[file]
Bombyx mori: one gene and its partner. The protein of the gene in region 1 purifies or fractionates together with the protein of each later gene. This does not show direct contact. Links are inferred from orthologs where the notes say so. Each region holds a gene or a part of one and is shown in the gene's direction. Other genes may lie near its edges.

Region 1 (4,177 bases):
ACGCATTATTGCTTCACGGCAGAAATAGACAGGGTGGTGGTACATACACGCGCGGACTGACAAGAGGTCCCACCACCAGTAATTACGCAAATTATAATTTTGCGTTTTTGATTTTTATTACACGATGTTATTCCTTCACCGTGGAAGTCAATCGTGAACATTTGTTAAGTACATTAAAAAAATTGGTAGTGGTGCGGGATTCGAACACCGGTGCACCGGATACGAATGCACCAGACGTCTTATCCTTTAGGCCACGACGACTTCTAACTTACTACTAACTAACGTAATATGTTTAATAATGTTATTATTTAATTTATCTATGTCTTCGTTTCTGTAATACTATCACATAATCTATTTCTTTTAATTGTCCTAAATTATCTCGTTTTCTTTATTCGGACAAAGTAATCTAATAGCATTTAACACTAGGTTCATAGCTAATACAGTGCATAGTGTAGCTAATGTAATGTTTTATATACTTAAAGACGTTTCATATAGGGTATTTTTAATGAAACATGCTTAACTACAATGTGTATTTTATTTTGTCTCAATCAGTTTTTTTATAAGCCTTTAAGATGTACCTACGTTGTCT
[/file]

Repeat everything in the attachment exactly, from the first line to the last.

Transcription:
Bombyx mori: one gene and its partner. The protein of the gene in region 1 purifies or fractionates together with the protein of each later gene. This does not show direct contact. Links are inferred from orthologs where the notes say so. Each region holds a gene or a part of one and is shown in the gene's direction. Other genes may lie near its edges.

Region 1 (4,177 bases):
ACGCATTATTGCTTCACGGCAGAAATAGACAGGGTGGTGGTACATACACGCGCGGACTGACAAGAGGTCCCACCACCAGTAATTACGCAAATTATAATTTTGCGTTTTTGATTTTTATTACACGATGTTATTCCTTCACCGTGGAAGTCAATCGTGAACATTTGTTAAGTACATTAAAAAAATTGGTAGTGGTGCGGGATTCGAACACCGGTGCACCGGATACGAATGCACCAGACGTCTTATCCTTTAGGCCACGACGACTTCTAACTTACTACTAACTAACGTAATATGTTTAATAATGTTATTATTTAATTTATCTATGTCTTCGTTTCTGTAATACTATCACATAATCTATTTCTTTTAATTGTCCTAAATTATCTCGTTTTCTTTATTCGGACAAAGTAATCTAATAGCATTTAACACTAGGTTCATAGCTAATACAGTGCATAGTGTAGCTAATGTAATGTTTTATATACTTAAAGACGTTTCATATAGGGTATTTTTAATGAAACATGCTTAACTACAATGTGTATTTTATTTTGTCTCAATCAGTTTTTTTATAAGCCTTTAAGATGTACCTACGTTGTCT